High-Risk Versus Population Prevention Strategies for NCDs: Geoffrey Rose Revisited in the Twenty-First Century

Research output: Chapter in Book/Report/Conference proceedingChapter

Abstract

Some 25 years ago, Geoffrey Rose, the eminent British epidemiologist, enunciated fundamental principles of chronic disease prevention, focused at that time on cardiovascular disease, in his landmark paper “Sick Individuals and Sick Populations” (Rose, Int J Epidemiol 14:32–38, 1985).

This chapter contends that the timeless insights in that paper have been repeatedly ignored in the intervening decades in chronic disease prevention, despite much scientific advance, and investment internationally. It reviews the key arguments of Rose, explaining their relevance to current preventive policy dilemmas and opportunities, through the use of modern examples of chronic disease prevention controversies.

It concludes by describing some common underlying values and beliefs, and some powerful vested interests in modern society, that perennially undermine evidence-based policy in this field. This occurs through the persistent prioritization of individually based, medicalized risk factor screening and management programs to prevent chronic disease, leaving unexploited the immense potential of primary—indeed, “primordial”—preventive policies to alter “lifestyles,” by incentivizing healthy behavioral changes throughout the life-course.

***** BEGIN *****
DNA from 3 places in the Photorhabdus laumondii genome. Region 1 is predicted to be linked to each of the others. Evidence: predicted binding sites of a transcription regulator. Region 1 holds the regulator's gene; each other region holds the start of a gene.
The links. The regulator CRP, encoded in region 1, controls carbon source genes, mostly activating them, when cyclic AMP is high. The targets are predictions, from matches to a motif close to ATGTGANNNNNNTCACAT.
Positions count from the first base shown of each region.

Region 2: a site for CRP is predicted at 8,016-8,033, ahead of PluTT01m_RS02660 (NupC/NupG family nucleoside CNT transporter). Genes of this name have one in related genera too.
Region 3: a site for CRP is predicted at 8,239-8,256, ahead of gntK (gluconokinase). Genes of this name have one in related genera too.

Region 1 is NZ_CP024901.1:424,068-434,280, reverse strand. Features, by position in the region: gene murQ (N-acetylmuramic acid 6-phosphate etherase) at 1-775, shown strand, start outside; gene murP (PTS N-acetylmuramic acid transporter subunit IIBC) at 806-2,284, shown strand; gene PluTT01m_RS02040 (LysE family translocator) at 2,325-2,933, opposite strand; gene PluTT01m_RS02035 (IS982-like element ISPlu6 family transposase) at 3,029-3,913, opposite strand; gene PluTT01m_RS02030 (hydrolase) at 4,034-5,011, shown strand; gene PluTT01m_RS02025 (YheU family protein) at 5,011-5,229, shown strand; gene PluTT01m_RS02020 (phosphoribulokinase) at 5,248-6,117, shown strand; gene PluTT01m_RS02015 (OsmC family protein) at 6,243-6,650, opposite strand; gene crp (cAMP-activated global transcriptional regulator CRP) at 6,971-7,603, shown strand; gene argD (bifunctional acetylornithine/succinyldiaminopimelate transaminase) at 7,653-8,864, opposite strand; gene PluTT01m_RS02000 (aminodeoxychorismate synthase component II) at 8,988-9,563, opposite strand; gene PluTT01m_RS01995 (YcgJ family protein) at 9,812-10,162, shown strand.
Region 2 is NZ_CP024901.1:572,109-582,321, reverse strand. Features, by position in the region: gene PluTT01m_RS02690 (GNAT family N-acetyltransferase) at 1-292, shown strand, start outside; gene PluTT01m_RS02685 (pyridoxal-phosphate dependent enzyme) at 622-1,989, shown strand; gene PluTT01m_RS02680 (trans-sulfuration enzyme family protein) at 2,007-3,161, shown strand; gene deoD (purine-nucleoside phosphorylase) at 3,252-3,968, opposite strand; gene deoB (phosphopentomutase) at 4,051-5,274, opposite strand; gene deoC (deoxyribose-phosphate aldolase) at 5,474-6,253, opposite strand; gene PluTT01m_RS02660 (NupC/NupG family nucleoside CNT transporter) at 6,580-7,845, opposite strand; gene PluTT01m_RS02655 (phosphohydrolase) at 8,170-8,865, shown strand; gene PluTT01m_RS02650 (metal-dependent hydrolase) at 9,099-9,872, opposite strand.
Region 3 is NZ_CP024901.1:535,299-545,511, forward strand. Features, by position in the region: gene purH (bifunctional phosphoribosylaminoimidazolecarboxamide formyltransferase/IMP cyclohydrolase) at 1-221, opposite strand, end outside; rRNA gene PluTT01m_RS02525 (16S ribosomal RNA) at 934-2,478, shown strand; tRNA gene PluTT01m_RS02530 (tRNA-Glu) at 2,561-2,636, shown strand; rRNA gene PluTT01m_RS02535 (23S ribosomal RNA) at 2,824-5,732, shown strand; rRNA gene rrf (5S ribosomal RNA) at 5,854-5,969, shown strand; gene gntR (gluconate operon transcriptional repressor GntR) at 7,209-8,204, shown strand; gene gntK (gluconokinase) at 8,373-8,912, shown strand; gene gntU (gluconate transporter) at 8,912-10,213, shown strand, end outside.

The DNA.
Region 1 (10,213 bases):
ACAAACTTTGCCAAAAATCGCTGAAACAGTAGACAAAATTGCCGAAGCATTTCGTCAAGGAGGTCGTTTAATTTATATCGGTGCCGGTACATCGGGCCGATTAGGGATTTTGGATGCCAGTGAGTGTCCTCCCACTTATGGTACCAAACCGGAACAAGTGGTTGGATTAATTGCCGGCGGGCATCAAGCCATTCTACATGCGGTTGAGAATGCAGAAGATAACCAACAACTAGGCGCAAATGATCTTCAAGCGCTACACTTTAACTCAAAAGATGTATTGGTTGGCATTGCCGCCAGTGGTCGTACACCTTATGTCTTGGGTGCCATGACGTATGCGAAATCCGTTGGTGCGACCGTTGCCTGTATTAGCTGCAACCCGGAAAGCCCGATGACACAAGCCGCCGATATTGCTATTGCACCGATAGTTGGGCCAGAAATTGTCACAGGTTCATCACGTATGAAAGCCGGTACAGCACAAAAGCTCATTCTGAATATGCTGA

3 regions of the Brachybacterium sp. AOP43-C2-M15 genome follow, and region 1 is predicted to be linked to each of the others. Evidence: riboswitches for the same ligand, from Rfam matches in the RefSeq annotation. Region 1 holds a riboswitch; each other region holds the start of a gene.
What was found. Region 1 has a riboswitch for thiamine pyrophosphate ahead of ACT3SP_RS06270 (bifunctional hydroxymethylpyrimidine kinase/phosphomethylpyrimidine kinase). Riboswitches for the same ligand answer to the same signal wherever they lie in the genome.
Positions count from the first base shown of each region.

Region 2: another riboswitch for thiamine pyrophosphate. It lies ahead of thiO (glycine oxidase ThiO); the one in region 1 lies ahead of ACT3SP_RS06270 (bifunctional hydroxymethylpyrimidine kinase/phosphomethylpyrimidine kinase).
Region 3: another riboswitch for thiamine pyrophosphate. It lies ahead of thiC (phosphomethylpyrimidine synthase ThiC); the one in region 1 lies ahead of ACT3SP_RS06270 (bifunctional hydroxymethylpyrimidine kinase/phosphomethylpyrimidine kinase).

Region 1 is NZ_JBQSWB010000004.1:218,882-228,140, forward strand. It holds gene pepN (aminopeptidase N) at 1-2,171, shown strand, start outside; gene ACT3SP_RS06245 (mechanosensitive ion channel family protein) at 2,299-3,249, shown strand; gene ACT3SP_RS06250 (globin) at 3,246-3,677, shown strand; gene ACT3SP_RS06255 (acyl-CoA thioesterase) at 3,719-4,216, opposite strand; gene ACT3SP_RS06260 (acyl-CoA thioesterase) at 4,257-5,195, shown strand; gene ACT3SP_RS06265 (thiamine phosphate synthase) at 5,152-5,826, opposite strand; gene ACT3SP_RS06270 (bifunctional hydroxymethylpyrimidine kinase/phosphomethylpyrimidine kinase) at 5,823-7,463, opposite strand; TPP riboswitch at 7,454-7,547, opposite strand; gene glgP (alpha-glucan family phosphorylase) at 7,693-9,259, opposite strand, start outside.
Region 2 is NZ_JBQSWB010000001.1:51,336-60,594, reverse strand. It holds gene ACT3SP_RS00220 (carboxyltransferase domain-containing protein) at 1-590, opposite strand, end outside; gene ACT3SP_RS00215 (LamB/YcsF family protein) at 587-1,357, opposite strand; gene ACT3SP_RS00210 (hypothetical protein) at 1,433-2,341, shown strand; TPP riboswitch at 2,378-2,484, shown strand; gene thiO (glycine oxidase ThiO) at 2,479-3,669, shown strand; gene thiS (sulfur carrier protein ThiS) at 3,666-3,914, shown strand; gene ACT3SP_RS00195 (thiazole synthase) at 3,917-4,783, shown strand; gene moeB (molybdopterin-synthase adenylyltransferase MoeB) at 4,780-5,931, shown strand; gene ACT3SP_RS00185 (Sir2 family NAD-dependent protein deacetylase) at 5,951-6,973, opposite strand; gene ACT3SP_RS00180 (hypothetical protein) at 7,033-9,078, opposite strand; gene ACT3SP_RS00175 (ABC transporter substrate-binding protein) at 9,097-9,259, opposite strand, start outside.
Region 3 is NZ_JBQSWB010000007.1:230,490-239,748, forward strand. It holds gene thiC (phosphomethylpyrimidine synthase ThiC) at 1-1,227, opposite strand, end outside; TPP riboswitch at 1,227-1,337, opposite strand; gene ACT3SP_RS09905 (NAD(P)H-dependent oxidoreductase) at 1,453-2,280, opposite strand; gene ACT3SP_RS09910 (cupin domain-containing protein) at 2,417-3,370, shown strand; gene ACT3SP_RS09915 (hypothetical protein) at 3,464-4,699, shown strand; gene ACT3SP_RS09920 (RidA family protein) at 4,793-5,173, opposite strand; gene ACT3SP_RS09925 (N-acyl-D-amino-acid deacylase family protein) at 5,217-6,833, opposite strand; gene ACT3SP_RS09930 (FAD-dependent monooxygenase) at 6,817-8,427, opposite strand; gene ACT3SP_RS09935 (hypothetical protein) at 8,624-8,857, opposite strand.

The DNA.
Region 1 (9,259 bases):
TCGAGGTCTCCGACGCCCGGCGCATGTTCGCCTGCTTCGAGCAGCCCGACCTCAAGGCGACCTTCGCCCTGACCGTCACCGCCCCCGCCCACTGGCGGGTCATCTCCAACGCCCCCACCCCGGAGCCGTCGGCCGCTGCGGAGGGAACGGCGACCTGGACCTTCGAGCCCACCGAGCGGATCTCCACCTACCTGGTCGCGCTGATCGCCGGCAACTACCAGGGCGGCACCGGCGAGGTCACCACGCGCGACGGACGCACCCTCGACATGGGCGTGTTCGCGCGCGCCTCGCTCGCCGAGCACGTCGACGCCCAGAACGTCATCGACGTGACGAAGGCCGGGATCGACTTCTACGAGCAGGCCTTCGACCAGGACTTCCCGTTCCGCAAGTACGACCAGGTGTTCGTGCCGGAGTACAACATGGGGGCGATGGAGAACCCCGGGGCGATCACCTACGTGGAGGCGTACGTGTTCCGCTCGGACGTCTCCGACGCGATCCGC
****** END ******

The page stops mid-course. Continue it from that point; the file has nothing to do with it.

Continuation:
Original languageEnglish
Title of host publicationGlobal Handbook on Noncommunicable Diseases and Health Promotion
EditorsDavid V. McQueen
PublisherSpringer-Verlag New York, Inc.
Pages3-19
Number of pages17
Edition1
ISBN (Electronic)978-1-4614-7594-1
ISBN (Print)978-1-4614-7593-4
DOIs
Publication statusPublished - 16 May 2013

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